Plans to market majority of urea to be produced from Tripura plant; also looking to invest in power and petrochemical plants
After securing two shallow water gas blocks in Bangladesh through its overseas arm, state-run Oil and Natural Gas Corp Ltd (ONGC) is now eying on the fertiliser market of the neighboring country.
The company plans to market majority of urea to be produced from its planned Tripura plant in Bangladesh. Chambal Fertilisers and Chemicals Ltd (CFCL) and the state government will also join hands with ONGC to market the fertiliser in Bangladesh.
ONGC Videsh Ltd (OVL), along with Oil India Ltd, had grabbed the Bangladesh gas blocks in a competitive bidding process last month. The company is also looking to invest in power, petrochemical and fertiliser plants in the South Asian nation.
“The plant is likely to be commissioned by the second half of 2017. Then we are mainly looking at transporting urea through waterways to cater to the market in Bangladesh. In addition to this, we are also eyeing the northeast market,” Sudhir Vasudeva, chairman and managing director of ONGC, told Business Standard.
ONGC, CFCL and the state government signed a memorandum of understanding in April for the fertiliser project. “We had significant reserves in Khubal (Tripura) under an NELP (new exploration licensing policy) acreage, which otherwise could have got stranded. In order to monetise this, the state government said rather than going for a power plant, a fertliser unit would serve the purpose,” he added.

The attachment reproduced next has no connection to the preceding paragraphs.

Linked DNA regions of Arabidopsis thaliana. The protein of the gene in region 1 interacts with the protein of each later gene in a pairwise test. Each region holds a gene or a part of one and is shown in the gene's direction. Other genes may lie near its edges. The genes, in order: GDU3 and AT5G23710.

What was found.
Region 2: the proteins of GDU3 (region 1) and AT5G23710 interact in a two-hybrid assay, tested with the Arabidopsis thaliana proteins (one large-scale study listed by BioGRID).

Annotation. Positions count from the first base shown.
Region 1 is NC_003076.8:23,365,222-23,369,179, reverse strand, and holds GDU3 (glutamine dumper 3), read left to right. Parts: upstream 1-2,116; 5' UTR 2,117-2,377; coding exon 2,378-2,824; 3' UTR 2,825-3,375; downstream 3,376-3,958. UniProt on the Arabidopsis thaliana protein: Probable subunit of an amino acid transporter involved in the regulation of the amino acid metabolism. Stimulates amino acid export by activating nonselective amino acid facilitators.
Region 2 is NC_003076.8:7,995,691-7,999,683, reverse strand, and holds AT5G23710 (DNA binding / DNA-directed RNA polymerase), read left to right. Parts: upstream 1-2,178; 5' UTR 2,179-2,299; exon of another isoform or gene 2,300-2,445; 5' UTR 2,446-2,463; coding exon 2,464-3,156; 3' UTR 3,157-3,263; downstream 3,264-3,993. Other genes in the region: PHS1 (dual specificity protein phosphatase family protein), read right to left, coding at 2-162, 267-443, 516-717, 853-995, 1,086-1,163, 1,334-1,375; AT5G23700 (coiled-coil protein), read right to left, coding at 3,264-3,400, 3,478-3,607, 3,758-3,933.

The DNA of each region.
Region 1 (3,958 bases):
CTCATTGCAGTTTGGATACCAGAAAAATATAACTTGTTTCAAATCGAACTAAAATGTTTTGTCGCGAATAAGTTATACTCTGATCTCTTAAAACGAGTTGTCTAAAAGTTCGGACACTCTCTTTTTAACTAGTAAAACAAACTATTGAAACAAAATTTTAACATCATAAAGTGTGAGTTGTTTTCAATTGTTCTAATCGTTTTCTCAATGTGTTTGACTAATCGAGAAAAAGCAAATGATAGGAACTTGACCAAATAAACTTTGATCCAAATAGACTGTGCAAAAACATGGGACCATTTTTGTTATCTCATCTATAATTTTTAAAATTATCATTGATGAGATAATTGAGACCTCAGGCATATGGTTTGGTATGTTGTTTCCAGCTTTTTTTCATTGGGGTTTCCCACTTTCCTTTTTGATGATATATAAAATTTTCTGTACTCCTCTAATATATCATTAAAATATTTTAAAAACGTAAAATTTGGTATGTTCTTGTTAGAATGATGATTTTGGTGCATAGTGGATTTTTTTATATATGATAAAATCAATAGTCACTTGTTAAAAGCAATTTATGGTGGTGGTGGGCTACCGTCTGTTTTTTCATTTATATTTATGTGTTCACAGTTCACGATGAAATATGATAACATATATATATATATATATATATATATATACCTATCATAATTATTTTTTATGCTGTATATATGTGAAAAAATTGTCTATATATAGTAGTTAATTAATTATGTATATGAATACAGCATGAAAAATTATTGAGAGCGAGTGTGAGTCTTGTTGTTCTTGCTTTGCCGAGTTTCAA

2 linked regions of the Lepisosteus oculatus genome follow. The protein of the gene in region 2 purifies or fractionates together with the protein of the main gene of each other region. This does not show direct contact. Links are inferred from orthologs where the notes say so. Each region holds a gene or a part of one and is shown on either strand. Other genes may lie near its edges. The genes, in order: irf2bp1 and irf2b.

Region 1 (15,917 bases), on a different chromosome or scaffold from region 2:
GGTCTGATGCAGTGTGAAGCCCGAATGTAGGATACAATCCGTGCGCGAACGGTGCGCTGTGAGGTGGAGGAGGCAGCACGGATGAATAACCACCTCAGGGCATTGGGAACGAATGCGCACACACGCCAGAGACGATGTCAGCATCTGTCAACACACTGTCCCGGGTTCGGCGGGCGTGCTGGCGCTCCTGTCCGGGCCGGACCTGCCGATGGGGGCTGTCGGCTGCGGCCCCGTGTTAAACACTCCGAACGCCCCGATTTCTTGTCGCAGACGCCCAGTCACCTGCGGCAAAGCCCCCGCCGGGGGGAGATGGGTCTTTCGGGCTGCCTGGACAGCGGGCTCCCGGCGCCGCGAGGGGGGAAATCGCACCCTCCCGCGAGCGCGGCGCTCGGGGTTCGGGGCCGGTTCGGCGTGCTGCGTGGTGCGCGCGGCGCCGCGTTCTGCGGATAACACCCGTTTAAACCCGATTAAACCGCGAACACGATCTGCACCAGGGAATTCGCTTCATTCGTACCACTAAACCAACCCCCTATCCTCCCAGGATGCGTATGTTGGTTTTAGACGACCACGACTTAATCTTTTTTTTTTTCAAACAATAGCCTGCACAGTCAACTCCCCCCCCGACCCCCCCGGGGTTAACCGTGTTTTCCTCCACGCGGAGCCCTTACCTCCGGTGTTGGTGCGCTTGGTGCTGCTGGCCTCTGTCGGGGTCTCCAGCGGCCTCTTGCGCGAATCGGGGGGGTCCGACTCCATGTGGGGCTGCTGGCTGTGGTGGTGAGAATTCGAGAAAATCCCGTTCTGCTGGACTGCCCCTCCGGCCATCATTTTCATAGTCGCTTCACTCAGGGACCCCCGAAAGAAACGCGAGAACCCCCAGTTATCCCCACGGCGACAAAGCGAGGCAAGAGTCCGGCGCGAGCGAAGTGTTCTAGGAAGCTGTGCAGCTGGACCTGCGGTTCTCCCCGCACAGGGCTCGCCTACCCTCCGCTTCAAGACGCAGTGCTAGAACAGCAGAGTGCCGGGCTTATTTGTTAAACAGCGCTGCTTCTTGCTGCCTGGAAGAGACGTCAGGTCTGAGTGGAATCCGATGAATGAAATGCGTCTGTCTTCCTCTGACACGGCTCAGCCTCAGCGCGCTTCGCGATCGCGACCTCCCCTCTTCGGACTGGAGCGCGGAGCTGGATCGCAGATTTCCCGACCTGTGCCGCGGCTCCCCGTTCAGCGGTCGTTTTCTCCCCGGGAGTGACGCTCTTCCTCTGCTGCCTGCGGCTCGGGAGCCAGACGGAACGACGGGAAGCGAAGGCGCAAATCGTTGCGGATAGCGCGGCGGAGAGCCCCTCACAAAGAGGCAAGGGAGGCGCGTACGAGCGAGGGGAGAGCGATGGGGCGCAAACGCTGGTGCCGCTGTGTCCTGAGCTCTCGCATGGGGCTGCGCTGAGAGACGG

ONGC would invest Rs 5,000 crore for the 1.3-million-tonne urea plant, which would utilise 2.4 million standard cubic meter per day of gas. The state government is likely to have 10 per cent equity in the project. The company had selected CFCL as a strategic partner through a transparent selection process.
However, the fertiliser complex would need allocation of natural gas by the empowered group of ministers of the Central government for meeting its feedstock requirement. The state government had also ensured support by way of assistance in creation of infrastructure, availability of water and for evacuation of the fertiliser produced from the project.
For ONGC, this would be important as it may open up the South Asian market through Bangladesh for the exploration major.
The company had secured SS-04 and SS-09 in that country, when all other players except OVL and the US-based ConocoPhillips deserted the bidding process. This was considered a strategic move as Bangladesh does not allow export of natural gas from the country.
Bangladesh Petroleum Exploration and Production Co Ltd, a subsidiary of Petrobangla, will have a 10 per cent stake in each of these blocks. Along with these blocks, OVL also got the right to explore Bangladesh’s first offshore gas field Kutubdia.
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